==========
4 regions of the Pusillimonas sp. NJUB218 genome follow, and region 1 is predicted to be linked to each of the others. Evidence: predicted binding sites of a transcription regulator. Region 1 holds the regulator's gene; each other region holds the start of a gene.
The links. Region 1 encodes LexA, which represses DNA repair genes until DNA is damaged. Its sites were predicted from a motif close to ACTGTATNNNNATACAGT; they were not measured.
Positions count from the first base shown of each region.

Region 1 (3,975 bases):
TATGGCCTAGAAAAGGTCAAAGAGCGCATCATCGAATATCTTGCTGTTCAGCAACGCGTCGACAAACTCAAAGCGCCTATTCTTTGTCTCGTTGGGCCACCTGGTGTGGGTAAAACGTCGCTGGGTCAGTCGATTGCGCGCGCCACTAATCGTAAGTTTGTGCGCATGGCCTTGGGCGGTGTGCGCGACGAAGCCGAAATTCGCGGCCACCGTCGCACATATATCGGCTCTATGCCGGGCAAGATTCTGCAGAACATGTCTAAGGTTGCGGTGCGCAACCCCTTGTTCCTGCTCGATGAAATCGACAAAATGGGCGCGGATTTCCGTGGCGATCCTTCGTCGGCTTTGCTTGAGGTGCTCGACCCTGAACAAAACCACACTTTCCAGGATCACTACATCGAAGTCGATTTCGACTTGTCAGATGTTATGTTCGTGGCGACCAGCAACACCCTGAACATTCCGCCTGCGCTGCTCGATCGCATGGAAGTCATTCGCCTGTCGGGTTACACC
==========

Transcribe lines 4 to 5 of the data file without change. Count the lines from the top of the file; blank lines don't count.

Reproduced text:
Region 1 (3,975 bases):
TATGGCCTAGAAAAGGTCAAAGAGCGCATCATCGAATATCTTGCTGTTCAGCAACGCGTCGACAAACTCAAAGCGCCTATTCTTTGTCTCGTTGGGCCACCTGGTGTGGGTAAAACGTCGCTGGGTCAGTCGATTGCGCGCGCCACTAATCGTAAGTTTGTGCGCATGGCCTTGGGCGGTGTGCGCGACGAAGCCGAAATTCGCGGCCACCGTCGCACATATATCGGCTCTATGCCGGGCAAGATTCTGCAGAACATGTCTAAGGTTGCGGTGCGCAACCCCTTGTTCCTGCTCGATGAAATCGACAAAATGGGCGCGGATTTCCGTGGCGATCCTTCGTCGGCTTTGCTTGAGGTGCTCGACCCTGAACAAAACCACACTTTCCAGGATCACTACATCGAAGTCGATTTCGACTTGTCAGATGTTATGTTCGTGGCGACCAGCAACACCCTGAACATTCCGCCTGCGCTGCTCGATCGCATGGAAGTCATTCGCCTGTCGGGTTACACC